On Your Health

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Exploring Assisted Living: What to Consider During the Transition

Did you know that of the almost four million people living in Oklahoma, 15 percent are 65 years or older? As the generation of baby boomers – those born between the mid-1940s and mid-1960s – barrel into retirement, how will you know when it’s time to talk to your aging family members about where they will live?

Aging is a natural part of life. The decision to move from an independent living situation to something new can be difficult. However, the difficulties ease when you have the facts and information you need.

When do you need to have a conversation about moving?

Have you noticed that your loved one is forgetting to take a medication or wearing the same clothes for multiple days? It might be time to start the conversation about moving into an assisted living community.

Common signs to look for in your aging family members:

·         Are they eating properly? The difficulties of cooking for one, combined with a decreased appetite, can make it tough for older Oklahomans to get proper nutrition.

·         Are they wearing the same clothes as the last time you saw them? Carrying laundry, bending over to retrieve clothes from the dryer and other accidents can cause issues where laundry is concerned.

·         Are they taking their medication properly? Keeping to a medication schedule is not only important to prevent negative drug interactions, but also to keep our loved ones healthy.

·         Is the house clean? Simply managing to sweep, dust and vacuum a home can be difficult as people age.

·         Are the bills getting paid? As we age, it’s easy to lose track of day-to-day activities. However, if the bills aren’t paid, you could be looking at bigger memory issues.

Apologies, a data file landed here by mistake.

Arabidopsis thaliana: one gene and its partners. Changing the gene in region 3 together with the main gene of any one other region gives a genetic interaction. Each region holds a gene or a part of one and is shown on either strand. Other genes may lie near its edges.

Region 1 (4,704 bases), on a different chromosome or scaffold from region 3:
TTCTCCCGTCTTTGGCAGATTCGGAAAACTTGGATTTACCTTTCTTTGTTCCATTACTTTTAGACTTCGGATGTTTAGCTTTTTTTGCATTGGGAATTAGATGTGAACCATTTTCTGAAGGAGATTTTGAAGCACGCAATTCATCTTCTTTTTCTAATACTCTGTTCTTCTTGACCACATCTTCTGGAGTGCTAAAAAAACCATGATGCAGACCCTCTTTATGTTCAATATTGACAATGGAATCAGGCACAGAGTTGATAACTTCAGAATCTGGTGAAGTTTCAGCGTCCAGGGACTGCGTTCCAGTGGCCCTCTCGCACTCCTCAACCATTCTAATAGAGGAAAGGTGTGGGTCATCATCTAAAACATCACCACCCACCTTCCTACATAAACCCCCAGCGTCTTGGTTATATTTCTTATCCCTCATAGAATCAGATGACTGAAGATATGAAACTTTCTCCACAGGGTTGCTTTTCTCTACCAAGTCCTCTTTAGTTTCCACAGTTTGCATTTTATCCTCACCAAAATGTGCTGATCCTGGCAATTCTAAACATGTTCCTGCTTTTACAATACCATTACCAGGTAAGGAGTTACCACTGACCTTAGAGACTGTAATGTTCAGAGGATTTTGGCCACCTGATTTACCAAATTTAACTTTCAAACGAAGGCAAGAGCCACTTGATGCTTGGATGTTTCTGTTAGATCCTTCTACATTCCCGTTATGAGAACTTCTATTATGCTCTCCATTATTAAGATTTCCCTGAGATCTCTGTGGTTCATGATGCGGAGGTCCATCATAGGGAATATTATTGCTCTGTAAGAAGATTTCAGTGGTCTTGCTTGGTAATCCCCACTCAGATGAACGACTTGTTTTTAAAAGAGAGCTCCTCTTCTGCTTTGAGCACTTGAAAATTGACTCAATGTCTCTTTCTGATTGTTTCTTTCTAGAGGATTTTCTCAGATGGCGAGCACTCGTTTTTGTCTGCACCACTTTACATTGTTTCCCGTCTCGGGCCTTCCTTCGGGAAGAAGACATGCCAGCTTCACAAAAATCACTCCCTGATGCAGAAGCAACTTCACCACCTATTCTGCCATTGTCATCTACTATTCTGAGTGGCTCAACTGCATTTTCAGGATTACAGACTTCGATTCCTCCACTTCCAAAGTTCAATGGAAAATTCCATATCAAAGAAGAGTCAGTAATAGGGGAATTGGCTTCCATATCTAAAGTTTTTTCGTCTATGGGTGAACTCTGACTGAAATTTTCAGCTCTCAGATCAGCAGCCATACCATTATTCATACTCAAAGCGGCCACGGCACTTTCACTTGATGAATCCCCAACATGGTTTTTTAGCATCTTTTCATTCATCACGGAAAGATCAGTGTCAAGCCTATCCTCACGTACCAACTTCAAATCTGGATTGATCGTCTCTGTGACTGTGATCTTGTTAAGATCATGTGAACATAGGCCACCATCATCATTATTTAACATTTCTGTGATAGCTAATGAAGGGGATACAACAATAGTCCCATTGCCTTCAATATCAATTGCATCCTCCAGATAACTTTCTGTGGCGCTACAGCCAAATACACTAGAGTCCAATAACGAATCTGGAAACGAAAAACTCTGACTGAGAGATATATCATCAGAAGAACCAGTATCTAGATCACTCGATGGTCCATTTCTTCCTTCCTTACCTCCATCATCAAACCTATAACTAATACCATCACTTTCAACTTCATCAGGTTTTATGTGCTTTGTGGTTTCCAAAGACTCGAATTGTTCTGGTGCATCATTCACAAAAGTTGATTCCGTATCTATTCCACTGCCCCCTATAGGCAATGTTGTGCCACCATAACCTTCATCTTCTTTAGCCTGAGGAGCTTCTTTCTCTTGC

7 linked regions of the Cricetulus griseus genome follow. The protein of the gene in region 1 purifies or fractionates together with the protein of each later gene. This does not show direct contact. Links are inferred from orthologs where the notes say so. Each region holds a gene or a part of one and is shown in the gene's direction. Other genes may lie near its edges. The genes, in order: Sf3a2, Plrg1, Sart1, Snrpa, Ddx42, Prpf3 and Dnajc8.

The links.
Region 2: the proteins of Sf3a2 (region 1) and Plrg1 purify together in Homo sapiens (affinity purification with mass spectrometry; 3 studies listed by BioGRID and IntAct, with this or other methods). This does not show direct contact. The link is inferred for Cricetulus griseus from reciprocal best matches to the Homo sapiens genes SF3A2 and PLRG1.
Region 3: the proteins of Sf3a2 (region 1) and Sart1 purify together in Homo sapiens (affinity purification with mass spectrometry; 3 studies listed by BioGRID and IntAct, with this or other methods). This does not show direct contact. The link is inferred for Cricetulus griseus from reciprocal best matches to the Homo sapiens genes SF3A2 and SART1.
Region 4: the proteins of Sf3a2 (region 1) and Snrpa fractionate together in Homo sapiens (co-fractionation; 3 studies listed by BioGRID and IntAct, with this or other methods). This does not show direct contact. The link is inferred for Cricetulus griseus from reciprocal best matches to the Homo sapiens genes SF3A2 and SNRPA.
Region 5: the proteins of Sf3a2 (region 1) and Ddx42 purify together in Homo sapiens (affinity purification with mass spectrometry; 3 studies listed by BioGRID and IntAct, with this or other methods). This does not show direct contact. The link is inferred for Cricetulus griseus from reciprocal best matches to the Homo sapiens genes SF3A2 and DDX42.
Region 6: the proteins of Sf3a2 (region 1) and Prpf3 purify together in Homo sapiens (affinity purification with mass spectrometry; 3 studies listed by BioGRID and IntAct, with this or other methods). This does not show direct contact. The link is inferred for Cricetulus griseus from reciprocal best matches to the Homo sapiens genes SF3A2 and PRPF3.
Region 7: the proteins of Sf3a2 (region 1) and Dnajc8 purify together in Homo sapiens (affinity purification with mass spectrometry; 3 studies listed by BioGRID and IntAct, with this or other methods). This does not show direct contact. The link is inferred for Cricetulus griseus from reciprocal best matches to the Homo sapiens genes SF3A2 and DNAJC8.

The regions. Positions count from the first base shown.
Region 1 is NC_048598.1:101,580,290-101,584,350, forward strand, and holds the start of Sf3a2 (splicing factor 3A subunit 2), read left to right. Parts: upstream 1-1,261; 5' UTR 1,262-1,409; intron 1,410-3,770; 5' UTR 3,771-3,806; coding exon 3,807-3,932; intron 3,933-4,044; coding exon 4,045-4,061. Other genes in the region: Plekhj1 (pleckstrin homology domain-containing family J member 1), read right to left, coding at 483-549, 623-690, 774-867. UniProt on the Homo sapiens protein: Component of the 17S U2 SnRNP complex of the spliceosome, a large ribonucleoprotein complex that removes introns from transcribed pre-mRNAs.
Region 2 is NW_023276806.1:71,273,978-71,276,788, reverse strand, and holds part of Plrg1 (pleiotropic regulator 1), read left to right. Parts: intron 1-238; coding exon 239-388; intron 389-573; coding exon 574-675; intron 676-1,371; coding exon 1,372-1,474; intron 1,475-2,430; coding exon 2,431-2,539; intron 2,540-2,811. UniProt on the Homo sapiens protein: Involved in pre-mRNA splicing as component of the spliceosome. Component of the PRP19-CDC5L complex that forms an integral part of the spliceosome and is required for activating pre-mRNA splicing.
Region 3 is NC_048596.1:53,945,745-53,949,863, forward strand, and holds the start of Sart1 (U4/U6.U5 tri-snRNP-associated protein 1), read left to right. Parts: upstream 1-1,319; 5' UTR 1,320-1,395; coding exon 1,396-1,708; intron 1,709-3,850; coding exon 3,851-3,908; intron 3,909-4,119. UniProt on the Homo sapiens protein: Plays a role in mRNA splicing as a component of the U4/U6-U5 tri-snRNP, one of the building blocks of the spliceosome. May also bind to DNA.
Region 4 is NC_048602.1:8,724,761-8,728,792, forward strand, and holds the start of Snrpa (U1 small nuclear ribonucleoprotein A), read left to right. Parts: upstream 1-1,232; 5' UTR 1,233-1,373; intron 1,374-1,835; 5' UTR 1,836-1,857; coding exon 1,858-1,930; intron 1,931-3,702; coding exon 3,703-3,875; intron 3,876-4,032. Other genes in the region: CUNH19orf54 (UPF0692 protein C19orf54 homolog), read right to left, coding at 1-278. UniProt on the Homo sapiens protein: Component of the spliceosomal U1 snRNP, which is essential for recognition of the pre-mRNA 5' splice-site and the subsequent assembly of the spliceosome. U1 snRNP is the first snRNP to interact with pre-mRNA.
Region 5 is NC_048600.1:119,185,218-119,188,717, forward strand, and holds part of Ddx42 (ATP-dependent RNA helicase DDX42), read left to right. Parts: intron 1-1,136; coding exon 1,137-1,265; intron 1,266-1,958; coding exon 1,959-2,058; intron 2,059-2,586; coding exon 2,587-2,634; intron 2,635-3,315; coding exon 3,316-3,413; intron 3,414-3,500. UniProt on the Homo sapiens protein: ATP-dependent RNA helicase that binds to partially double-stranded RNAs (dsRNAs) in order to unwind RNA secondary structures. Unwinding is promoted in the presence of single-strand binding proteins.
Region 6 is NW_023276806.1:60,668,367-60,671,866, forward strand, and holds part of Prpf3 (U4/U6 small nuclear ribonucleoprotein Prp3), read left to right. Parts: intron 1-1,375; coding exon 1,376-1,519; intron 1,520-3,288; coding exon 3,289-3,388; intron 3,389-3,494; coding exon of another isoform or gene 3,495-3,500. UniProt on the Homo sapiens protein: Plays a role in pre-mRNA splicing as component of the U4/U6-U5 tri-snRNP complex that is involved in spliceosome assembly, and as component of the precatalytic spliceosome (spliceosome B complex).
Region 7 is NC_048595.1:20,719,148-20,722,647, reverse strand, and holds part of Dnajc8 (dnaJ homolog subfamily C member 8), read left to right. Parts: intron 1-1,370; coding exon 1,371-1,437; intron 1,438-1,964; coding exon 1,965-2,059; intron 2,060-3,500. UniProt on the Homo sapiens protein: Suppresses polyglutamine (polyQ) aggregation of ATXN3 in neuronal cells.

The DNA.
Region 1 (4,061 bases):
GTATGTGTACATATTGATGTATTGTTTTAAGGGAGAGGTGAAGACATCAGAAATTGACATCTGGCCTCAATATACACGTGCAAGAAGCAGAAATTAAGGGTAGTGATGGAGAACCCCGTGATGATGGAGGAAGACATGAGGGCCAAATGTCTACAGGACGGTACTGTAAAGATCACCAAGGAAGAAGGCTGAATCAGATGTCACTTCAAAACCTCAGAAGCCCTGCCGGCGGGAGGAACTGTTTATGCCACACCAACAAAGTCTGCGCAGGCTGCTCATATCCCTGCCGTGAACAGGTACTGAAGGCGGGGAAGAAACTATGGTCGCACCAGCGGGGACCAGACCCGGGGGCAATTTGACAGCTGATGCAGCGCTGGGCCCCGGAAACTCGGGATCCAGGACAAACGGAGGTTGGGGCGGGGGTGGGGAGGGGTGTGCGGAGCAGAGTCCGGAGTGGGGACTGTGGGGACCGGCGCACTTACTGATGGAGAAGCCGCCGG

·         Are they able to operate in-home appliances? Are their appliances in good repair? Can they easily access them? Are they able to take care of themselves?

·         Is the yardwork getting done? Yardwork becomes a hassle and a burden to those with mobility issues as they age.

What is the difference between long-term facilities and assisted living?

Do you know the difference between the services offered at long-term facilities versus assisted living facilities? There are several options to choose from based on the level of assistance needed.

Independent living

Many communities are focused around helping seniors live their best life. Apartment-type housing with an age restriction helps keep the independent living neighborhoods full of people in their age group. These neighborhoods are meant to help people who are mostly capable of living on their own and require little or no assistance from professionals.

Assisted living

Moving into an assisted living community means your loved one will be able to live in apartment-style housing, while enjoying optional planned social interactions. In addition to a social calendar, this type of living arrangement provides private duty care. This type of care means your loved one will have help with cooking, house cleaning, laundry, medication management and physical assistance with bathing and hygiene as needed.

Skilled nursing facilities

A skilled nursing facility provides services for those in need of deeper levels of medical care. Registered nurses, physical therapists and speech-language pathologists, among other medical professionals, treat residents as needed. These services cannot be rendered by those without proper training and licensing, and therefore are often more expensive. If you or your loved one aren’t in need of specialized medical care, assisted living may be a better option than a skilled nursing facility.

Continuous care retirement community

This is the type of environment you might choose if you or your loved ones aren’t interested in moving multiple times. With a continuous care community, you’ll find residents who are living independently, those who are receiving private duty care and people who are receiving skilled nursing services.